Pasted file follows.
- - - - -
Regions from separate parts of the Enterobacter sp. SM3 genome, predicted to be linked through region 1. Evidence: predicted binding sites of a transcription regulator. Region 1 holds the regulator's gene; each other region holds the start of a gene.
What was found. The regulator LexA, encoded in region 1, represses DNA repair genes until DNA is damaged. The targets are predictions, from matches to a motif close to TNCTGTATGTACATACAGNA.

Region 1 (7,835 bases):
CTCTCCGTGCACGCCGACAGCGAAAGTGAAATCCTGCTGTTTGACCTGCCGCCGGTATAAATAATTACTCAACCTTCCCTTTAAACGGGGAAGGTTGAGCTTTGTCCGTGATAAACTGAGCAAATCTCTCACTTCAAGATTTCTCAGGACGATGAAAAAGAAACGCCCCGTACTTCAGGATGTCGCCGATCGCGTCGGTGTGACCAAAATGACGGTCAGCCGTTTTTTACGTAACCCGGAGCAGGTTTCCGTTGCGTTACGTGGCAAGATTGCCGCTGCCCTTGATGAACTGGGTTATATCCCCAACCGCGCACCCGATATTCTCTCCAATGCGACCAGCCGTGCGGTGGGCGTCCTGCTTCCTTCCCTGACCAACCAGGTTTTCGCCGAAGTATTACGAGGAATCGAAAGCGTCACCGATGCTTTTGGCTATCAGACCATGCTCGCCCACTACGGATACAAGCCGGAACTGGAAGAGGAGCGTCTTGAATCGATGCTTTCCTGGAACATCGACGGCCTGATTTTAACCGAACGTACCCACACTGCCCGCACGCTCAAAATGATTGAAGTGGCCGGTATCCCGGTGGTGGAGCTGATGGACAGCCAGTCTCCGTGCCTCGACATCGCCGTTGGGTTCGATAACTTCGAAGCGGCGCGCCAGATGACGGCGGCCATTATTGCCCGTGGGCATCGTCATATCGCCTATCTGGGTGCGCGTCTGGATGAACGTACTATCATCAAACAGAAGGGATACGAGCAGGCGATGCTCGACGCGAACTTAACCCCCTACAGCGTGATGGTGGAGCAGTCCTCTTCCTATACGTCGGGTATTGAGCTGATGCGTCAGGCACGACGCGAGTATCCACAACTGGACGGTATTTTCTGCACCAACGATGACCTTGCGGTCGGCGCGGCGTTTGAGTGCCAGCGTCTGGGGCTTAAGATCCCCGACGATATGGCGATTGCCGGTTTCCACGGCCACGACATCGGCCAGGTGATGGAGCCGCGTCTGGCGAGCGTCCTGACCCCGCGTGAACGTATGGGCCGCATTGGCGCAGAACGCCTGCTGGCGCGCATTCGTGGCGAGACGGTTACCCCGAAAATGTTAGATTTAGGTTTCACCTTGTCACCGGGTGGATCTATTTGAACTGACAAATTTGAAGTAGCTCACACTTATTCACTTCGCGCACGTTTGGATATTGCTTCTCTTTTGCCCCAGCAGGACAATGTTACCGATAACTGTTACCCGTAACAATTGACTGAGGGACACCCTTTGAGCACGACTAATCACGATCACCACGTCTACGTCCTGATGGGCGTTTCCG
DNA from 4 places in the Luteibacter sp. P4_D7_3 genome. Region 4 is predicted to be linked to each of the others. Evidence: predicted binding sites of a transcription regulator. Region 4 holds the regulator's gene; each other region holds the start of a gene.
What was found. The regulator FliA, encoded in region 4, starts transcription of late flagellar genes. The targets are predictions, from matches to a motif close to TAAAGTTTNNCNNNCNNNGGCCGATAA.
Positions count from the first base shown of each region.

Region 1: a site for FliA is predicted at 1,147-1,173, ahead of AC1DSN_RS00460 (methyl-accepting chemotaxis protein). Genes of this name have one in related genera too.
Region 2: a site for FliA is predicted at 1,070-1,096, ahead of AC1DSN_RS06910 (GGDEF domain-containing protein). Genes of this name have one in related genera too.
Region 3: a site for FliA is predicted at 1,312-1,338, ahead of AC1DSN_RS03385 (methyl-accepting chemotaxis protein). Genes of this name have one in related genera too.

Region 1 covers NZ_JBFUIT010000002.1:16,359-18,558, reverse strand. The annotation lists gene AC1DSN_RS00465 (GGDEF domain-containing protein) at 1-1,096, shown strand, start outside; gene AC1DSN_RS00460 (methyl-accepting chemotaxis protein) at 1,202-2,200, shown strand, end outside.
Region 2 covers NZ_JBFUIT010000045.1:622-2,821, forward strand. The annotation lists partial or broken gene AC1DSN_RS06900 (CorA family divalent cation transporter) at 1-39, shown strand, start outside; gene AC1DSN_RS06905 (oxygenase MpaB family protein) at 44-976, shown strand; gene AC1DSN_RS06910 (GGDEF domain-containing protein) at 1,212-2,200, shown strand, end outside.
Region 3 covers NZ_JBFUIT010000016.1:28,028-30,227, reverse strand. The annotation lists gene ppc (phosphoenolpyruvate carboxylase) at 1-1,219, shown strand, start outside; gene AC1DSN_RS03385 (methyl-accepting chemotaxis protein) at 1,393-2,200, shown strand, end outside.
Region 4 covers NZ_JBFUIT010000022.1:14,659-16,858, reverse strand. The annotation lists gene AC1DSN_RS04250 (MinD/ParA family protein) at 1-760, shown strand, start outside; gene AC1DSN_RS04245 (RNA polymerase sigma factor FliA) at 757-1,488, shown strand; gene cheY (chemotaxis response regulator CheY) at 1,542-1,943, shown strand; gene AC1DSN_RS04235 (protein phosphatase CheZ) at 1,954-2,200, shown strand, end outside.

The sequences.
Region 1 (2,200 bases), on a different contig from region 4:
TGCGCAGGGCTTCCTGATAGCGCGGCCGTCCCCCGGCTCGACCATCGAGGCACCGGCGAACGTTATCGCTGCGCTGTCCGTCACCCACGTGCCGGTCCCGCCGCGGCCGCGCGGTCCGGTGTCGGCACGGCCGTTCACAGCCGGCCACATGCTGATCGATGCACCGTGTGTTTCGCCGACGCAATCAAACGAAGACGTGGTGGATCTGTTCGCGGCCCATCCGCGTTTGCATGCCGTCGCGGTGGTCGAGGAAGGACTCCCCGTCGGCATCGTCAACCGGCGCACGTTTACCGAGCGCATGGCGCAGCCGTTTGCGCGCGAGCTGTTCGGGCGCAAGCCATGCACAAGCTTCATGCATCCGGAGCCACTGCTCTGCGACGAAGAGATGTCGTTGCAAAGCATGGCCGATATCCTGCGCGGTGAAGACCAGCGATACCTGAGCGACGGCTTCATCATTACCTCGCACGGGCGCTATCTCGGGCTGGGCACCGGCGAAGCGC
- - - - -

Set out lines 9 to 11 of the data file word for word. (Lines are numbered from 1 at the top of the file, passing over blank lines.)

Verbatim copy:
Region 2: a site for FliA is predicted at 1,070-1,096, ahead of AC1DSN_RS06910 (GGDEF domain-containing protein). Genes of this name have one in related genera too.
Region 3: a site for FliA is predicted at 1,312-1,338, ahead of AC1DSN_RS03385 (methyl-accepting chemotaxis protein). Genes of this name have one in related genera too.

Region 1 covers NZ_JBFUIT010000002.1:16,359-18,558, reverse strand. The annotation lists gene AC1DSN_RS00465 (GGDEF domain-containing protein) at 1-1,096, shown strand, start outside; gene AC1DSN_RS00460 (methyl-accepting chemotaxis protein) at 1,202-2,200, shown strand, end outside.